Monday, May 05, 2014

Potential civil liability for failing to comply with Prison Rape Elimination Act

Check out written testimony to the Texas House County Affairs Committee from Texas Criminal Justice Coalition policy attorney Elizabeth Henneke on implementation of the Prison Rape Elimination Act (PREA), particularly at the county level.

One interesting note: Texas received more grant funding for implementing PREA than any other state - about $3.6 million out of $54.4 million in grant expenditures nationally. That includes "Dallas County Juvenile Department ($88,942), Travis County Juvenile Probation Department ($100,000), Atascosa County Juvenile Probation Department ($300,000), Harris County, Texas ($237,693), and Webb County, Texas ($250,000)." 

Her testimony also included an interesting discussion of potential civil liability for facilities that choose not to comply with PREA:
Potential Liability for Failing to Comply With PREA

“PREA does not require State and local facilities to comply with the Department [of Justice]’s standards, nor does it enact a mechanism for the Department to enforce such compliance; instead the statute provides certain incentives for such confinement facilities to implement the standards.”  These incentives include grants to help local facilities come into compliance.  Several Texas counties have already received PREA-related grants:  Dallas County Juvenile Department ($88,942), Travis County Juvenile Probation Department ($100,000), Atascosa County Juvenile Probation Department ($300,000), Harris County, Texas ($237,693), and Webb County, Texas ($250,000).

While the Department of Justice maintains that “[t]he standards are not intended to define the contours of constitutionally required conditions of confinement,” it is highly likely that the PREA standards will inform future civil litigation surrounding prison conditions.  In Farmer v. Brennan, the United State Supreme Court set forth the standard for determining if prison conditions violated the 8th Amendment. The two-part test adopted by the Supreme Court required the plaintiff to prove (1) that the conditions were cruel and (2) that the government was deliberately indifferent to the conditions facing the inmate.  Prior to PREA, this second prong—deliberate indifference—narrowed the class of claims that litigants were able to bring, because it is extremely difficult for them to prove that a government entity was deliberately indifferent to the conditions facing inmates.  PREA has the potential, however, to change the way this litigation proceeds in the future by providing national standards—supported by extensive evidence-based research, correctional administrator input, public commentary, and other documentation—that suggest what governments must do to provide safe environments for inmates.  Thus, failure to follow these PREA standards could be seen as prima facie evidence of deliberate indifference and may result in plaintiffs succeeding past the initial stages of litigation, substantially increasing litigation costs to facilities that fail to comply with PREA.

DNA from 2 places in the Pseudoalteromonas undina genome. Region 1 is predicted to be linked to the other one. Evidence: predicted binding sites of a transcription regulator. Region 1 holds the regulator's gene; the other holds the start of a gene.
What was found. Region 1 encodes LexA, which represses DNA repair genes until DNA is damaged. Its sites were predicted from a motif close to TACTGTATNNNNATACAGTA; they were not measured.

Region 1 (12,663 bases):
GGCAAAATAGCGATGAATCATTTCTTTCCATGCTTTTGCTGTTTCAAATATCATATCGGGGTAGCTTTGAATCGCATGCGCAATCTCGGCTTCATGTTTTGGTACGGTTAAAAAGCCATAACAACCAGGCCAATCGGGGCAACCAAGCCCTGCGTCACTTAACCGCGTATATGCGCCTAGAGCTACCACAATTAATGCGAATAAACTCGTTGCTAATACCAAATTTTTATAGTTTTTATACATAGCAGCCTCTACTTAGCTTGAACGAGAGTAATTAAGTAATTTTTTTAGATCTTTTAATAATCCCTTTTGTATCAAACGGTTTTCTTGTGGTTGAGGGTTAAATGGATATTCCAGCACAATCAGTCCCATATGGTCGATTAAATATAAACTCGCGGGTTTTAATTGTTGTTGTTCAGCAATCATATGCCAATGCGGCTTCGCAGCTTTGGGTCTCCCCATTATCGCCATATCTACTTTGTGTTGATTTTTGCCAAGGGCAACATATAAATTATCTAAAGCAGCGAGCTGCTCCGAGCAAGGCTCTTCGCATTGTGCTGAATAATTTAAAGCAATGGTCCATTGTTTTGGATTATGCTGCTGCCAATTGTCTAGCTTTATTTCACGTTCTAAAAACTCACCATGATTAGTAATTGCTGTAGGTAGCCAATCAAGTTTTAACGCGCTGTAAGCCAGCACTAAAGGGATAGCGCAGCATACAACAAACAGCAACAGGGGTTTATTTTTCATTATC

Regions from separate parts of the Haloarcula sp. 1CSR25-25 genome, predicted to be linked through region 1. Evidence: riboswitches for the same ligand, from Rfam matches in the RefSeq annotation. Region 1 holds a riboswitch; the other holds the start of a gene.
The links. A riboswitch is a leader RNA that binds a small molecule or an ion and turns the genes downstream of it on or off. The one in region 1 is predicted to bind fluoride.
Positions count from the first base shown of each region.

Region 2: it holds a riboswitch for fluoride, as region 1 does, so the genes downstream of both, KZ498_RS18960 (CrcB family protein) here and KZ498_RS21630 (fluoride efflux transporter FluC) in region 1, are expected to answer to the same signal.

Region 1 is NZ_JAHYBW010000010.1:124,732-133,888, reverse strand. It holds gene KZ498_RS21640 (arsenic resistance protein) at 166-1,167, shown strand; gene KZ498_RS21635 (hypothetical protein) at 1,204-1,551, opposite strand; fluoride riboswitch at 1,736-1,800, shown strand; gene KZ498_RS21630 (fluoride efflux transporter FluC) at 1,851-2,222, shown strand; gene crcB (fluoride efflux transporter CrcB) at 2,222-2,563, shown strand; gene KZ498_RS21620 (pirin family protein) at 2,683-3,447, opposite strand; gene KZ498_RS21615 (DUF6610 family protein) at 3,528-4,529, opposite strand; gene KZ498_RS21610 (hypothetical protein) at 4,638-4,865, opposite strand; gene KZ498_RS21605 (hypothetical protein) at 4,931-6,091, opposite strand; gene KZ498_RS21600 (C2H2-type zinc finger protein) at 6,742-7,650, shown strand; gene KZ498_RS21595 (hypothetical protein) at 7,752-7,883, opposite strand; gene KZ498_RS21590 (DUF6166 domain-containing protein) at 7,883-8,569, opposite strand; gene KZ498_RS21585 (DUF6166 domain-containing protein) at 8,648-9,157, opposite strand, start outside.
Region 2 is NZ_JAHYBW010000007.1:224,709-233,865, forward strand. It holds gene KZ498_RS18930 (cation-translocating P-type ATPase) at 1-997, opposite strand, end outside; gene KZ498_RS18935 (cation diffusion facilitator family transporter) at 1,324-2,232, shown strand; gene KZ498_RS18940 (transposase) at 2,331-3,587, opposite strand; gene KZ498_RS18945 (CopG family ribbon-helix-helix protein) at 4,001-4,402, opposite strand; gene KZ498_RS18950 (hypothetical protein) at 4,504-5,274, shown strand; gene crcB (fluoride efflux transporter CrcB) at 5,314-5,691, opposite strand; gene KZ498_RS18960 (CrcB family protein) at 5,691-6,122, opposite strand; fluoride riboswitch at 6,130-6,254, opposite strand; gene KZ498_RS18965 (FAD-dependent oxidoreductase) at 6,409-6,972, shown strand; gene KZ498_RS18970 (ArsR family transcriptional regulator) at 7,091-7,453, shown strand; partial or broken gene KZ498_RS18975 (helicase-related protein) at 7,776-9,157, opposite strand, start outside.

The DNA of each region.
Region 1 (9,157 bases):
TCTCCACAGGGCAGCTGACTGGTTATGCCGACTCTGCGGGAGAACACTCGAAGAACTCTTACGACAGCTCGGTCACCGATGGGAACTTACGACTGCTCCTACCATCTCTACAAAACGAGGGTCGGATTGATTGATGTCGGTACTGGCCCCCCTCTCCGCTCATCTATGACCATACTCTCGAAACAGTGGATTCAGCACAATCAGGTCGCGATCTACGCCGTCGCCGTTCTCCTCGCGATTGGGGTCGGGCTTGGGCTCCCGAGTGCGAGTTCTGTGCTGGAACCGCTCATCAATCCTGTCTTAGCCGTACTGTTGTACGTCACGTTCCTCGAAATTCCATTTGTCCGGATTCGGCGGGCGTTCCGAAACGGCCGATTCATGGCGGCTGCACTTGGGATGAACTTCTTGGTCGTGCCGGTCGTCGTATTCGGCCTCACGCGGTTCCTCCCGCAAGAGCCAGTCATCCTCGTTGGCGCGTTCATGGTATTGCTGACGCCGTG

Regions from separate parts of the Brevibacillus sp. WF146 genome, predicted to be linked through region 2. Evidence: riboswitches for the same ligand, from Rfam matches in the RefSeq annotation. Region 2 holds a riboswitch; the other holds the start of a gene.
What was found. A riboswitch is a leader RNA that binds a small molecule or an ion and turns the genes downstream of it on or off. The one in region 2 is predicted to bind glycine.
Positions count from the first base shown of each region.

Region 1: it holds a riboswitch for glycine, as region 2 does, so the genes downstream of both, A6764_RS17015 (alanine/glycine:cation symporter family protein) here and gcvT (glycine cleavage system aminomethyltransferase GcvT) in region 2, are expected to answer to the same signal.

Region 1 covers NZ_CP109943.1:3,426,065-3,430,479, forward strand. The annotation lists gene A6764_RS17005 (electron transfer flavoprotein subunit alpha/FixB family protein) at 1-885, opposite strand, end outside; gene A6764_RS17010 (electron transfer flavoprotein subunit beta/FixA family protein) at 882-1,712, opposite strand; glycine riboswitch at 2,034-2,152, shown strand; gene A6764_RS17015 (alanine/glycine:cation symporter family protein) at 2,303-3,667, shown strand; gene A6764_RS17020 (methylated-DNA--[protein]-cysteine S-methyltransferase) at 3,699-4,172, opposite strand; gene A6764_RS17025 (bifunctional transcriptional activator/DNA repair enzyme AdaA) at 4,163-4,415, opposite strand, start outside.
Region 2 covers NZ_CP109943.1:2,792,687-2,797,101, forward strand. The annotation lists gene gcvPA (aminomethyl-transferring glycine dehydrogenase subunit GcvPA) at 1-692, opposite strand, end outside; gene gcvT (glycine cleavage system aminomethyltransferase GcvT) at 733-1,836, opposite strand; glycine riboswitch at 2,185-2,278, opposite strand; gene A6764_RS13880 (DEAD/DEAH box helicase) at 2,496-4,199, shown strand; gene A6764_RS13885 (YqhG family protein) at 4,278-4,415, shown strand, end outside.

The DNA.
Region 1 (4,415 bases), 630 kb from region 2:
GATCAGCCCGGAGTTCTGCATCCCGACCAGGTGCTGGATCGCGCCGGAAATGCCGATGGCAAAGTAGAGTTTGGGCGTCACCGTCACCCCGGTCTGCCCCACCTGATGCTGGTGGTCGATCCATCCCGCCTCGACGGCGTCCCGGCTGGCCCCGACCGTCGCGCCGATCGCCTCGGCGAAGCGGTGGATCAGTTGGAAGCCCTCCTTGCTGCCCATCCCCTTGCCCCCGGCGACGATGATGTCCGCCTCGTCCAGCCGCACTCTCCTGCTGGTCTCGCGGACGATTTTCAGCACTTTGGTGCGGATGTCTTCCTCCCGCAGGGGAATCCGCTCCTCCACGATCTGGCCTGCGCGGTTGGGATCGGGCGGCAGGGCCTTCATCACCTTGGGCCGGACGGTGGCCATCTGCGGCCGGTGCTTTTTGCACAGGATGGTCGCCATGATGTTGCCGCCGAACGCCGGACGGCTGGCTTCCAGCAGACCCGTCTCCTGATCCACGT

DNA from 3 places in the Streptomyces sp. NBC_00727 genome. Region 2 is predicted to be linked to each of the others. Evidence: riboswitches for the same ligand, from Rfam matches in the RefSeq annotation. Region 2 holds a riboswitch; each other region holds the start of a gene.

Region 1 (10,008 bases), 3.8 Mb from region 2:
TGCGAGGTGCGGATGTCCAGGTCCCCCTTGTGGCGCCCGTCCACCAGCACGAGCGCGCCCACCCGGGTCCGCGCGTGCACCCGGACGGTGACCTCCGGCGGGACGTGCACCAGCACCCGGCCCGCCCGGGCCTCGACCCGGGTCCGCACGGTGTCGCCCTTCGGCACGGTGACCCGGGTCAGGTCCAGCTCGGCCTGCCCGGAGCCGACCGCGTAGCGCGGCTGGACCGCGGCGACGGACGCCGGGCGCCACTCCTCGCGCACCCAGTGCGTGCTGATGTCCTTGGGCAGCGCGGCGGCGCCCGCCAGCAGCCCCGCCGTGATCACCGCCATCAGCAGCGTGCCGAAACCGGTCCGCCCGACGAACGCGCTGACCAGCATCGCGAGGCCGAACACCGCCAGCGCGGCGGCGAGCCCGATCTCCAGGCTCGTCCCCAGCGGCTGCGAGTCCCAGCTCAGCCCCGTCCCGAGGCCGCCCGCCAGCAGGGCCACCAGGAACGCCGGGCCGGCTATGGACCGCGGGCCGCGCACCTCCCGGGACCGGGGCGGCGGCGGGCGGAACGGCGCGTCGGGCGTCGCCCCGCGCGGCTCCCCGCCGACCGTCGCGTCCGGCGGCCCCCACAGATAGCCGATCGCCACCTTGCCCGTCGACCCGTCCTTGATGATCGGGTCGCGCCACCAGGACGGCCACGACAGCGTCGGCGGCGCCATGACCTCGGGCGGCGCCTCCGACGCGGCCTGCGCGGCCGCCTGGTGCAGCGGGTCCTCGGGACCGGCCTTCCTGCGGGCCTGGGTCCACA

Although there is no reliable data available specifically setting forth the costs of litigating these cases in Texas, the National Center for State Courts (NCSC) has developed a model to estimate the costs of civil litigation that resolve at different stages of litigation.

Costs Estimates Per Side of Litigation for Typical Automobile Tort Case

Litigation Stage
Amount expended on attorney’s fees alone for lowest 25%
Amount expended on attorney’s fees alone for highest 75%
Case Initiation
Between Discovery through Formal Negotiations or ADR

This cost model suggests that litigation costs alone may substantially increase for facilities that fail to comply with PREA. It is too early to predict what the costs might be if a plaintiff is successful.  One ex-inmate of Travis County has sued alleging that county and sheriff’s officials displayed deliberate indifference to his safety by failing to comply with PREA; he is seeking $2 million in damages as compensation for the rape he sustained while in the Travis County jail.
Henneke also suggested that raising the age at which youth are incarcerated as adults from 17 to 18 would resolve many of the potential problems and expense of separating out 17-year olds, as PREA requires, as well as raising the age at which juveniles can be incarcerated in juvenile detention facilities from 10 to 12. And she suggested that the Texas Commission on Jail Standards and the Juvenile Justice Department's independent ombudsman should be empowered to perform audits of local detention facilities instead of requiring them to hire their own, outside consultants to perform them.

See related Grits posts:


gravyrug said...

Honestly, Perry's stance on this mystifies me. The only reason I can think of that makes any sense politically is simple opposition to the Obama administration, no matter what the issue.

The other, darker reasoning is the attitude that "those people deserve whatever they get," which is not an attitude that a governor should encourage.

Anonymous said...

Perry didn't send the letter to grandstand against Obama. His letter was sent Friday the worst time for press coverage. The story didn't break until opposition to his decision contacted the media the next week. Trust me there is a darker story here and it's not Perry standing up to the Feds.

Anonymous said...

Do these people like Perry really sleep at night. His day is coming.
All his deeds could land him in the world he helped create. The fact that rape or gangs or even tolerated should mean The national guard occupying all Texas prisons because its the very definition of domestic Terrorism.